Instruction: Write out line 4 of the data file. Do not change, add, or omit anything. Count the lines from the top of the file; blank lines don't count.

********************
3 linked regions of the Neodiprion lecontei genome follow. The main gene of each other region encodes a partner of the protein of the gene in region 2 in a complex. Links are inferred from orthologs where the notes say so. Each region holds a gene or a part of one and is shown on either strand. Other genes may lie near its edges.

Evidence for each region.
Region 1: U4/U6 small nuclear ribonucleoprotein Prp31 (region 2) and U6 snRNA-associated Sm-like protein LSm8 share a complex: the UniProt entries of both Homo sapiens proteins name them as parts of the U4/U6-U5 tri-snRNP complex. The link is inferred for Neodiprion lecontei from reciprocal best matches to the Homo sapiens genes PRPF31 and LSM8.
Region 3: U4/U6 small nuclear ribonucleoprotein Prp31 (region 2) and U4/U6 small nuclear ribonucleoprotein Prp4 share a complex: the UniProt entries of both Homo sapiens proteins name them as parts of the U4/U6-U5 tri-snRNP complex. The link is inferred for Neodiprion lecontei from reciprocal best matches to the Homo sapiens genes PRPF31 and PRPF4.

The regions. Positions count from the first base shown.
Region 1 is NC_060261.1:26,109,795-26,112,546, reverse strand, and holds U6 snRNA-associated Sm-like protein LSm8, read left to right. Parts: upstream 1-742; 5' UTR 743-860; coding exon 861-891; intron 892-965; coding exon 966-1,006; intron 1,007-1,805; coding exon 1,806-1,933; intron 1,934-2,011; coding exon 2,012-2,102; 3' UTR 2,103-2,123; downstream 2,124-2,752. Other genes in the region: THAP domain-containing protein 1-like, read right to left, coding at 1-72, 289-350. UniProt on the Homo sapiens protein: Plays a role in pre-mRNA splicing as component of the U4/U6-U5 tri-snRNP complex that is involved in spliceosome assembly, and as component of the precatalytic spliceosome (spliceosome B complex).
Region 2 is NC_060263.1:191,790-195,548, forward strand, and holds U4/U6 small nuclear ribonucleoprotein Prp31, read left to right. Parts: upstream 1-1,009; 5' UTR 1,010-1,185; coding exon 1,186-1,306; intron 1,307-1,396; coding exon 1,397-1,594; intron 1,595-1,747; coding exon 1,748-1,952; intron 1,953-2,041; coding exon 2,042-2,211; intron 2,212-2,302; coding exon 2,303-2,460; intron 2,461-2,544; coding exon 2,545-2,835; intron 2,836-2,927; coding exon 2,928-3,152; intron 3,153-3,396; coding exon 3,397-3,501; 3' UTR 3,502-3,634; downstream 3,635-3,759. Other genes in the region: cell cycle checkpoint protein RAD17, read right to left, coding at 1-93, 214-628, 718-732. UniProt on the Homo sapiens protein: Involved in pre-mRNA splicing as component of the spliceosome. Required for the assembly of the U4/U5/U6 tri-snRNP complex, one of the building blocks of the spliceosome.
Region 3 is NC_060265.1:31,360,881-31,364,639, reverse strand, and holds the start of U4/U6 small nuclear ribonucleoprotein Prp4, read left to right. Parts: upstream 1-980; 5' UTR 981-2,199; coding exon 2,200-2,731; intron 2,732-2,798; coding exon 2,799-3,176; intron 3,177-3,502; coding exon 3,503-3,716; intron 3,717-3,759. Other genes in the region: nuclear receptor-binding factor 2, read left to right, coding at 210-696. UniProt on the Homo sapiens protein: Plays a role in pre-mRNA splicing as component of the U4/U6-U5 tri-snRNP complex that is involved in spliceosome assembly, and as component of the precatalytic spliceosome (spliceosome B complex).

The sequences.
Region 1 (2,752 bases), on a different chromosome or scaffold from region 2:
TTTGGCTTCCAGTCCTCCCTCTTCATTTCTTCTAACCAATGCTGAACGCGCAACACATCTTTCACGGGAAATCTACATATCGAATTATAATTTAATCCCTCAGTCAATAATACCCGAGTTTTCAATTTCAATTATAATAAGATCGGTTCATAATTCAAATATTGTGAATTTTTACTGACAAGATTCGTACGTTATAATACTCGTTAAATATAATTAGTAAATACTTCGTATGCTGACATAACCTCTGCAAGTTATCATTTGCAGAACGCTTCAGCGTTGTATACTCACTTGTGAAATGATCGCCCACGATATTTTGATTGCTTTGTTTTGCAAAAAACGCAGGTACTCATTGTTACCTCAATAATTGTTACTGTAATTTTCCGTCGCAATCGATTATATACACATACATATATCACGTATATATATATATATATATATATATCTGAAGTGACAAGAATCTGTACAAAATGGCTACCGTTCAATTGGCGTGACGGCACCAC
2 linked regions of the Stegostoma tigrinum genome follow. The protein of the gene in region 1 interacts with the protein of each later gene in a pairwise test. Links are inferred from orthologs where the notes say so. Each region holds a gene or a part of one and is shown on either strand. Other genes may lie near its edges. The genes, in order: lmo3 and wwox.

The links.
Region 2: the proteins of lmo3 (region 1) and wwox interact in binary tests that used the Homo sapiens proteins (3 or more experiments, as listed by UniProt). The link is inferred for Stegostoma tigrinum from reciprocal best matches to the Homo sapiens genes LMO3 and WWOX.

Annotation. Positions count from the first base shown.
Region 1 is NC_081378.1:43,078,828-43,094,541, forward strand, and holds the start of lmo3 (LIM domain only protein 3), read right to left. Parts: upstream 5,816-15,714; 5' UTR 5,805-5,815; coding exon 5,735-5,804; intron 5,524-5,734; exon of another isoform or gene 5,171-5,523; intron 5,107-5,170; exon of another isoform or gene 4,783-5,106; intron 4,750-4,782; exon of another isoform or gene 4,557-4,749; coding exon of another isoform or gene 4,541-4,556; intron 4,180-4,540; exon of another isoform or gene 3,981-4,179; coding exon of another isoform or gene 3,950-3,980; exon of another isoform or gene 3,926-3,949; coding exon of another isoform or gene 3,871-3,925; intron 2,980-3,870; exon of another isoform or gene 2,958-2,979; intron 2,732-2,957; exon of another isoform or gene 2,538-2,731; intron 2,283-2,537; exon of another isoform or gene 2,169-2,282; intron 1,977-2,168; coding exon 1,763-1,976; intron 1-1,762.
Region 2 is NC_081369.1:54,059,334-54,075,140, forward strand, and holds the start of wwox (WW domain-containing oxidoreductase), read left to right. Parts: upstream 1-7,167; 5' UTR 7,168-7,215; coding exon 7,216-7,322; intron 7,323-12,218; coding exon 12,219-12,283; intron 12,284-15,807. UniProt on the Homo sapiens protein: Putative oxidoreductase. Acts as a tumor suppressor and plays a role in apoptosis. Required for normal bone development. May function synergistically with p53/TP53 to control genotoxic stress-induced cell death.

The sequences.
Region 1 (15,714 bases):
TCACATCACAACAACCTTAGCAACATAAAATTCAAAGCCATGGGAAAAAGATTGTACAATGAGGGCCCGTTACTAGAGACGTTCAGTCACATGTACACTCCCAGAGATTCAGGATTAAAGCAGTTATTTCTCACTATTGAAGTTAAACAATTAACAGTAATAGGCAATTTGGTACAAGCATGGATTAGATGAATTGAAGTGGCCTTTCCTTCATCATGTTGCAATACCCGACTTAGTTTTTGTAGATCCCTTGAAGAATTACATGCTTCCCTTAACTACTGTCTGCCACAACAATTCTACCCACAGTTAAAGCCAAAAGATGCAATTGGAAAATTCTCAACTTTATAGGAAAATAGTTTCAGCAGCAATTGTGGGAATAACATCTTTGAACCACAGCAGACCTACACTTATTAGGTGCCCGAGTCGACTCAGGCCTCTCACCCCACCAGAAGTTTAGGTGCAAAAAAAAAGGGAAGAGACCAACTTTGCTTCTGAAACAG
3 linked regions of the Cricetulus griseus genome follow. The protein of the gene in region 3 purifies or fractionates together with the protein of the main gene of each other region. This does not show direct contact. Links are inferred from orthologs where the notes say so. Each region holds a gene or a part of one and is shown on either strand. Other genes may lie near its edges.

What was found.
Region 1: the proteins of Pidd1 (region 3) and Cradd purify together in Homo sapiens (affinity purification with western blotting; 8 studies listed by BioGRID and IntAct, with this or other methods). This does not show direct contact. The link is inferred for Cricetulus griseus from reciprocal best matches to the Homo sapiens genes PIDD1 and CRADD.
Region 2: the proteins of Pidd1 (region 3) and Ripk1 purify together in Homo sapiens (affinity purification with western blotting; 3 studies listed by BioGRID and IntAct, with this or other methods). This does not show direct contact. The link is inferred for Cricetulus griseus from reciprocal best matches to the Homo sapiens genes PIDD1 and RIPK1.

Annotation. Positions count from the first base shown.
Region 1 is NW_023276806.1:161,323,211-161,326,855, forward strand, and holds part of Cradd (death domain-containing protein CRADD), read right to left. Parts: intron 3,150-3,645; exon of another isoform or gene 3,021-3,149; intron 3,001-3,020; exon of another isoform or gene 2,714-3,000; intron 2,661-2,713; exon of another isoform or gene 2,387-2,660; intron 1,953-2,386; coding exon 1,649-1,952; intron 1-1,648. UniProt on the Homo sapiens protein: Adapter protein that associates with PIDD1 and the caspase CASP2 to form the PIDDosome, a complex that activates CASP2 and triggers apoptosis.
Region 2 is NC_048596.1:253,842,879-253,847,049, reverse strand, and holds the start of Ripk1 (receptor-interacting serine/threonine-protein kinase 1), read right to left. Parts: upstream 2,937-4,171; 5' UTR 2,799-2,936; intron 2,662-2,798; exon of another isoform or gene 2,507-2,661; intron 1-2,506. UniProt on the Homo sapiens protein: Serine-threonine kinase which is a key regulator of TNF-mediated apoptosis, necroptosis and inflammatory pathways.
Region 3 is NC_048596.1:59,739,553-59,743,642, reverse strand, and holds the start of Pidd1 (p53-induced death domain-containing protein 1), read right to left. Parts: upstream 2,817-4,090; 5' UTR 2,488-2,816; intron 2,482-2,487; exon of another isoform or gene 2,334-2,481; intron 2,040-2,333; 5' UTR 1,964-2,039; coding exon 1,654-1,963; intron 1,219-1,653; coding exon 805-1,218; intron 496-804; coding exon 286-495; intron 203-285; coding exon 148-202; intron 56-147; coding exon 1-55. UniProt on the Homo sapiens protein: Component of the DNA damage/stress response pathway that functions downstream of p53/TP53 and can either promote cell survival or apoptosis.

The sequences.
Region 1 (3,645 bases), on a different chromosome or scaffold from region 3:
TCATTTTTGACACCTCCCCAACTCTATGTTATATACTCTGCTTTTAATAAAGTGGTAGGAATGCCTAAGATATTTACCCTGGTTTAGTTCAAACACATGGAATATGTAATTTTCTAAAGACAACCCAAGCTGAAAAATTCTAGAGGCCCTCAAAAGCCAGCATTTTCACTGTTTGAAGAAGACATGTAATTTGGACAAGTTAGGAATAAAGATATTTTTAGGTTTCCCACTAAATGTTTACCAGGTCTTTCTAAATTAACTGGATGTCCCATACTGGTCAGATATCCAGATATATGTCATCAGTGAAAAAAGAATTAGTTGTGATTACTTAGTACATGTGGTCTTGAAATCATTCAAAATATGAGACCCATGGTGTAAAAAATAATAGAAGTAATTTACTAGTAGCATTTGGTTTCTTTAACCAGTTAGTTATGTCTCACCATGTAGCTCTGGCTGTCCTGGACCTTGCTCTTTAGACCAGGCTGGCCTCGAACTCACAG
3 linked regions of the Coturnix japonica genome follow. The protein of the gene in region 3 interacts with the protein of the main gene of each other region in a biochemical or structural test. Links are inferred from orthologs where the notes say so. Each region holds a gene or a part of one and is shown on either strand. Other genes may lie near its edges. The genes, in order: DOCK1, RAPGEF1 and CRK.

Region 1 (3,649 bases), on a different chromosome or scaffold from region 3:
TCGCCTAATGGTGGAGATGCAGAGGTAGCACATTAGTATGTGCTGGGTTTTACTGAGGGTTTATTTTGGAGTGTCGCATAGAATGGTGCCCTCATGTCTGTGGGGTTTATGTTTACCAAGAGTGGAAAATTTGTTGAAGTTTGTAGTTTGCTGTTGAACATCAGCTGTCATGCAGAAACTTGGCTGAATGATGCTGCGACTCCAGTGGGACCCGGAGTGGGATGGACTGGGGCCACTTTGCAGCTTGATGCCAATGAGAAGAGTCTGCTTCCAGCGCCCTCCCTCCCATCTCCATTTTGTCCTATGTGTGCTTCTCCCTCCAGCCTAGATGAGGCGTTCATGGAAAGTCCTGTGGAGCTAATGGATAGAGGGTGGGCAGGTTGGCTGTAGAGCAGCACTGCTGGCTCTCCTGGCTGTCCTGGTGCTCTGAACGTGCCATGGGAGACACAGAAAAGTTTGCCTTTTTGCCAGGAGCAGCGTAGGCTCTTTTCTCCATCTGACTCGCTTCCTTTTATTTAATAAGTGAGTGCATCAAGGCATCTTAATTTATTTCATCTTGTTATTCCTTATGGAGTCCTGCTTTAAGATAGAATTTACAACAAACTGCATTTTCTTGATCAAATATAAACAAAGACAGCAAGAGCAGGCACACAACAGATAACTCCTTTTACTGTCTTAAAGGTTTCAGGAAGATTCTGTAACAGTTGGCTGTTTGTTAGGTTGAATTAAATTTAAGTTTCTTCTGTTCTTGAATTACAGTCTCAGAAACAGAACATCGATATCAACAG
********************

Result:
Region 3: U4/U6 small nuclear ribonucleoprotein Prp31 (region 2) and U4/U6 small nuclear ribonucleoprotein Prp4 share a complex: the UniProt entries of both Homo sapiens proteins name them as parts of the U4/U6-U5 tri-snRNP complex. The link is inferred for Neodiprion lecontei from reciprocal best matches to the Homo sapiens genes PRPF31 and PRPF4.